Martin on podium to boost his GC standing
World champion Peter Sagan suffered a pedal problem in the final straight but slotted his shoe back into its clip in time and powered to victory in the third stage of the Tour de France yesterday as Ireland's Dan Martin finished on the podium.
The Slovak's right shoe unclipped as he was about to produce his final burst of speed, and Olympic champion Greg van Avermaet (BMC Racing) may have seen his chance to attack in the finale on the brutal last climb of the day.
But Sagan (Bora-Hansgrohe) took a second to clip his shoe back in before accelerating to outsprint Australian Michael Matthews (Team Sunweb) and Martin (Quick-Step Floors).
Van Avermaet had to settle for fourth at the end of the 212.5-km ride from Verviers, Belgium. Britain's Geraint Thomas of Team Sky finished two seconds off the pace but retained the leader's yellow jersey as the main overall favourites finished together.
Defending champion Chris Froome moved up to second overall, 12 seconds behind his team-mate a day after both crashed on a slippery corner.
"There was no crash but it was a very hectic final. Happy to get through unscathed," said Thomas.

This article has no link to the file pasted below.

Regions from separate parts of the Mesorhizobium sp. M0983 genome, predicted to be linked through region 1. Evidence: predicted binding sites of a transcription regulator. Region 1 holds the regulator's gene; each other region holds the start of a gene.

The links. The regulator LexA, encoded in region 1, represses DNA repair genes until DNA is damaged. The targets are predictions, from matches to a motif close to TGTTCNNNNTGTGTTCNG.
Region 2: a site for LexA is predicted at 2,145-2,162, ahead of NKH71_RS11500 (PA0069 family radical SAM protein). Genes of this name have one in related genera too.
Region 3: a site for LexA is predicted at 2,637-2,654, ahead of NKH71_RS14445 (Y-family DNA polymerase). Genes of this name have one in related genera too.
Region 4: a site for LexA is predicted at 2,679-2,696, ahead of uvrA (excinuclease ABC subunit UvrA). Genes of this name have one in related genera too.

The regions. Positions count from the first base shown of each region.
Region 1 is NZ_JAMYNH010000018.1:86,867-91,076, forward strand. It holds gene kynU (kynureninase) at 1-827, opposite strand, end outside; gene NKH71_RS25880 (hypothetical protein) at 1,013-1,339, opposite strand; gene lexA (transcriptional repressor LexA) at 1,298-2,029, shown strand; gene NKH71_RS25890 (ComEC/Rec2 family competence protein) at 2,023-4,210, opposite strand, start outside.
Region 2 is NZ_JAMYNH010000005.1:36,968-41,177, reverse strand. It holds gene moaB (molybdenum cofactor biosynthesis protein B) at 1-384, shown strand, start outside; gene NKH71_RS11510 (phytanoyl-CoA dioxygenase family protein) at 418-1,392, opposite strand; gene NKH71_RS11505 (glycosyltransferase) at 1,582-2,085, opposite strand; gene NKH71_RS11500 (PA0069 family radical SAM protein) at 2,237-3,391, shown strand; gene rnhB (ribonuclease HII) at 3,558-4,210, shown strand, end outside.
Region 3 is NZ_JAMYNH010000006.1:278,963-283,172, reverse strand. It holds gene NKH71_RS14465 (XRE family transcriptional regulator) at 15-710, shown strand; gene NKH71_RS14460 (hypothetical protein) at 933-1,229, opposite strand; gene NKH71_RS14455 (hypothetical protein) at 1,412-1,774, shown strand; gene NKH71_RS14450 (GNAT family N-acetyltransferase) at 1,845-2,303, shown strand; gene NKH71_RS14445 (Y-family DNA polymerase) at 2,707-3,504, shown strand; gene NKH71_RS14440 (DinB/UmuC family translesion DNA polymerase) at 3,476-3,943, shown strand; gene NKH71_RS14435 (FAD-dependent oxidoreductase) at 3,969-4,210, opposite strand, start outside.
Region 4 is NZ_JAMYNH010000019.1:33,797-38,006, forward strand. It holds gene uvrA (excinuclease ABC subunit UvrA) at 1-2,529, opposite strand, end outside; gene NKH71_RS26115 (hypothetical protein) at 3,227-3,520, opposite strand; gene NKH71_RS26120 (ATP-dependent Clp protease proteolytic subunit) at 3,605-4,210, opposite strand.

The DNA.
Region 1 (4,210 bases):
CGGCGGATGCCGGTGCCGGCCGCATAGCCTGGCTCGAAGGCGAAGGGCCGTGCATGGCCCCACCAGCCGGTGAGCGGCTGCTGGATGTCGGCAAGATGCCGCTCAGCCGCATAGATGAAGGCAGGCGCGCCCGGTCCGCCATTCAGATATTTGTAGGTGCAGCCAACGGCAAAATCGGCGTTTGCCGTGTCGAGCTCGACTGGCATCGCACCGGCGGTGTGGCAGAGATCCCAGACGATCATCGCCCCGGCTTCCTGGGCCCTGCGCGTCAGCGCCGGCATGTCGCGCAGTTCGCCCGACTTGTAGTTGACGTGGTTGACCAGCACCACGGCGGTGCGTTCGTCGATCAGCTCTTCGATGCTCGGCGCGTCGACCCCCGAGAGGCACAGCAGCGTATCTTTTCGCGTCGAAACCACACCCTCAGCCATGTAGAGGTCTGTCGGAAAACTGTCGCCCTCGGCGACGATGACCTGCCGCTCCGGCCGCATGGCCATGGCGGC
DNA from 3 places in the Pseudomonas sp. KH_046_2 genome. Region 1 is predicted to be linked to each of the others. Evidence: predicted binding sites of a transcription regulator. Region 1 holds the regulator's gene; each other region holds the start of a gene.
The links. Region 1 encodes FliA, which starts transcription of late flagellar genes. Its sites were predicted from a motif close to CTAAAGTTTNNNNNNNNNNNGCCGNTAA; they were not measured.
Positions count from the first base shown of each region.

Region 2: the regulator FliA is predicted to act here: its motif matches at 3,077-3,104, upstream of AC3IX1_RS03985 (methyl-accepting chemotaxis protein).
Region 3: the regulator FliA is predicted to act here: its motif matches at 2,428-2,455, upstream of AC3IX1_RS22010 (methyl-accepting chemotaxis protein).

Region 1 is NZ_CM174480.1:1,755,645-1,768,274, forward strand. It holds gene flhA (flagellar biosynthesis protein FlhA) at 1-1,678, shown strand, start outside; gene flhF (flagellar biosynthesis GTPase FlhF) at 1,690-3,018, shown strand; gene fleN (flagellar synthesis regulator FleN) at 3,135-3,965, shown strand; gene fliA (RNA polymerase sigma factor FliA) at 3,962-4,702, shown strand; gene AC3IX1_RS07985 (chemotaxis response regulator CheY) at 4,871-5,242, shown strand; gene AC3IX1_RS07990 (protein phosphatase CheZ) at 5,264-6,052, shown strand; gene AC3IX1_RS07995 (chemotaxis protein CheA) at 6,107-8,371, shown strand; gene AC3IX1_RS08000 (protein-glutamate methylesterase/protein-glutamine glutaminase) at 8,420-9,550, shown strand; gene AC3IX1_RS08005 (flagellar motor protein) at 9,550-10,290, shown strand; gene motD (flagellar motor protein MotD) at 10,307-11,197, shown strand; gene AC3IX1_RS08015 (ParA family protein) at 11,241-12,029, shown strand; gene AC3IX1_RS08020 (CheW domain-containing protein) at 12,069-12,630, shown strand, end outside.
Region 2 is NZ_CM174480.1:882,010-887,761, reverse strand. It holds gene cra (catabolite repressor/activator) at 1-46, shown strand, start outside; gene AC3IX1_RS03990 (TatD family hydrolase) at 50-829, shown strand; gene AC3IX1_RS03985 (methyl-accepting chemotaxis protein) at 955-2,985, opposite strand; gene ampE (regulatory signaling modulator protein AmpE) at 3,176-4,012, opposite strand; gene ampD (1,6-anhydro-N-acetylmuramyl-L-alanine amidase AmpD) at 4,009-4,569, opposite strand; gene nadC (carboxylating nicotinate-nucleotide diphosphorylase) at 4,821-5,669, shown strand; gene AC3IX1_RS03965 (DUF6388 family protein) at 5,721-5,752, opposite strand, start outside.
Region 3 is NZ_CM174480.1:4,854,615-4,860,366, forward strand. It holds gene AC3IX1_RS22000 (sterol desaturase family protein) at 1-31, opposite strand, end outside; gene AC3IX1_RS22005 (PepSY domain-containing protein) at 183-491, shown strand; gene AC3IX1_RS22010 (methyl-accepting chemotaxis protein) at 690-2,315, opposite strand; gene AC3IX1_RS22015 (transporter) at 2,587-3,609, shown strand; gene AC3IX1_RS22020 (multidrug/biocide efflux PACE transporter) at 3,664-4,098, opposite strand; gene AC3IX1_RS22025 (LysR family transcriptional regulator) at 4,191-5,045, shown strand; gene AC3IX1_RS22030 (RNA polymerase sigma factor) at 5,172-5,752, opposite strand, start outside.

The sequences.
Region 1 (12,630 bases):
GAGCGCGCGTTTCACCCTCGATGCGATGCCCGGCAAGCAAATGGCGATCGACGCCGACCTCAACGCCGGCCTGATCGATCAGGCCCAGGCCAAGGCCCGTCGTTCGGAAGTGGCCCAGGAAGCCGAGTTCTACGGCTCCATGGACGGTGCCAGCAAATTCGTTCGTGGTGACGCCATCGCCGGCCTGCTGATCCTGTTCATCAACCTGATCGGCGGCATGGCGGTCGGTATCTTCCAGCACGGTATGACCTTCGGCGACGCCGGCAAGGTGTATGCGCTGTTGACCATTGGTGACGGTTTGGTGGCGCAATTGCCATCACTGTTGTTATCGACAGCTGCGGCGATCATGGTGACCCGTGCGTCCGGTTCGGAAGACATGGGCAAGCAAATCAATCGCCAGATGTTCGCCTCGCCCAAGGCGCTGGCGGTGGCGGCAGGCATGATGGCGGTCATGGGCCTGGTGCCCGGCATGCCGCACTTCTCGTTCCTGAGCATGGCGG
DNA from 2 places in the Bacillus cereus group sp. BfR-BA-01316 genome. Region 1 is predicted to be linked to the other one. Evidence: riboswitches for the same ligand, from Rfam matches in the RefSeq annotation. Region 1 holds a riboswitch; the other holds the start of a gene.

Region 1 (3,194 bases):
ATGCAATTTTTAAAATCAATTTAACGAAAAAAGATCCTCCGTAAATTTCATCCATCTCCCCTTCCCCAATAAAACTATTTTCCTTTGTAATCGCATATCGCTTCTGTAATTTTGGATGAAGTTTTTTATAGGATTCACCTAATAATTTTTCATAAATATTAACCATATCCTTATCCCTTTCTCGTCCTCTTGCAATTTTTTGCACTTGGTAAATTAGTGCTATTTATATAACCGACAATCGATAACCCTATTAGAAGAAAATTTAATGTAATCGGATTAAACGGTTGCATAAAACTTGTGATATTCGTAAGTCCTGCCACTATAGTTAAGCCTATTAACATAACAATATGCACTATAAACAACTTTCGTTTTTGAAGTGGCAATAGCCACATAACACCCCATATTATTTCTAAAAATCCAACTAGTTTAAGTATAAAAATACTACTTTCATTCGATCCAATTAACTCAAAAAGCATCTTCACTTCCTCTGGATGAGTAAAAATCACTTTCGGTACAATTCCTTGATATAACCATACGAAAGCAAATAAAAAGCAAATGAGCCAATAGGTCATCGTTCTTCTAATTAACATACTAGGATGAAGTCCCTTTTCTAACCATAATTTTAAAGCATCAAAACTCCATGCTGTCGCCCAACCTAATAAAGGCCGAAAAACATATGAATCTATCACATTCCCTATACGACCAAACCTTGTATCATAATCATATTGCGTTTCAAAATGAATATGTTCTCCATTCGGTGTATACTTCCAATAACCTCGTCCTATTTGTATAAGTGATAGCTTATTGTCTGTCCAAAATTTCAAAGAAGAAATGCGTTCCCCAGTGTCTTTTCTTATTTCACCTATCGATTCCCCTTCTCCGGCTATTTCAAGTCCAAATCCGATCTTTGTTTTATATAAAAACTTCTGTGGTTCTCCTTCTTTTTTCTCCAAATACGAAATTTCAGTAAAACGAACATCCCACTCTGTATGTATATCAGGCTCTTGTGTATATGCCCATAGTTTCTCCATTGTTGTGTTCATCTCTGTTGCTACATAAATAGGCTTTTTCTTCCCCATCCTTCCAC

"It's certainly a great start (to the Tour for Sky) but there is still 18 days to go."
While today's fourth stage looks set to end in a massive sprint, the GC (general classification) contenders will be in proper action the following day when the fifth stage takes the peloton up the punishing climb to La Planche des Belles Filles.
For Martin, third place yesterday will come as a confidence boost as he bids to stay with the general classification contenders.
Four bonus seconds for a podium finish move him up to 15th place, 43 seconds down on Thomas.
The Irishman posted a picture on the finish on Instagram and wrote: "I expected to post a photo of Spa Francorchamps Circuit as my highlight of today. Then this happened. Unexpectedly found my sprint legs."
Martin's cousin Nicolas Roche of BMC is 53rd after he finished 49th on yesterday's stage.
BMC's Richie Porte tried an attack with 800 metres left which brought a brief response from his general classification rivals, but when the Australian spotted Sagan on his wheels he eased off.